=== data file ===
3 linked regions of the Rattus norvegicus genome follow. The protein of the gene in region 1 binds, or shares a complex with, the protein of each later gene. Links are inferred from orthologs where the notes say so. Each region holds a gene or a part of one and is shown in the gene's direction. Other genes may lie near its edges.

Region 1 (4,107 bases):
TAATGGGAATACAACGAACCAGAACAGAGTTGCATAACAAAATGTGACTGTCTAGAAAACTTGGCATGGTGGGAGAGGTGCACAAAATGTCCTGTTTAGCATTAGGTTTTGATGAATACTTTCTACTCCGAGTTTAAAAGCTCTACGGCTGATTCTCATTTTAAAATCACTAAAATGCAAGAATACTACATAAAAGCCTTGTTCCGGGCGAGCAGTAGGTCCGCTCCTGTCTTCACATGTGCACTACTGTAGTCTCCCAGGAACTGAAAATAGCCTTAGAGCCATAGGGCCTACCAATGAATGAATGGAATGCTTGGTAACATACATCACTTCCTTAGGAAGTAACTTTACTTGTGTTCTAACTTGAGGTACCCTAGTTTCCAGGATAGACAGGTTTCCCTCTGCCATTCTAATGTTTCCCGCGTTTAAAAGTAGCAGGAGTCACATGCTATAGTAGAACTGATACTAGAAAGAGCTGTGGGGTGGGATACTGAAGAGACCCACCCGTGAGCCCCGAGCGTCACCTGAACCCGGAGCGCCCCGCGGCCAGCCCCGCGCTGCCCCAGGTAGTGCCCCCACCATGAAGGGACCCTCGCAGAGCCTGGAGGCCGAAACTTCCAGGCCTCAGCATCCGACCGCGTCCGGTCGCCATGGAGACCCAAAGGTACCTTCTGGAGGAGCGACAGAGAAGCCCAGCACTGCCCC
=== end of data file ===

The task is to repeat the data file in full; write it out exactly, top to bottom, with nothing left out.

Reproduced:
3 linked regions of the Rattus norvegicus genome follow. The protein of the gene in region 1 binds, or shares a complex with, the protein of each later gene. Links are inferred from orthologs where the notes say so. Each region holds a gene or a part of one and is shown in the gene's direction. Other genes may lie near its edges.

Region 1 (4,107 bases):
TAATGGGAATACAACGAACCAGAACAGAGTTGCATAACAAAATGTGACTGTCTAGAAAACTTGGCATGGTGGGAGAGGTGCACAAAATGTCCTGTTTAGCATTAGGTTTTGATGAATACTTTCTACTCCGAGTTTAAAAGCTCTACGGCTGATTCTCATTTTAAAATCACTAAAATGCAAGAATACTACATAAAAGCCTTGTTCCGGGCGAGCAGTAGGTCCGCTCCTGTCTTCACATGTGCACTACTGTAGTCTCCCAGGAACTGAAAATAGCCTTAGAGCCATAGGGCCTACCAATGAATGAATGGAATGCTTGGTAACATACATCACTTCCTTAGGAAGTAACTTTACTTGTGTTCTAACTTGAGGTACCCTAGTTTCCAGGATAGACAGGTTTCCCTCTGCCATTCTAATGTTTCCCGCGTTTAAAAGTAGCAGGAGTCACATGCTATAGTAGAACTGATACTAGAAAGAGCTGTGGGGTGGGATACTGAAGAGACCCACCCGTGAGCCCCGAGCGTCACCTGAACCCGGAGCGCCCCGCGGCCAGCCCCGCGCTGCCCCAGGTAGTGCCCCCACCATGAAGGGACCCTCGCAGAGCCTGGAGGCCGAAACTTCCAGGCCTCAGCATCCGACCGCGTCCGGTCGCCATGGAGACCCAAAGGTACCTTCTGGAGGAGCGACAGAGAAGCCCAGCACTGCCCC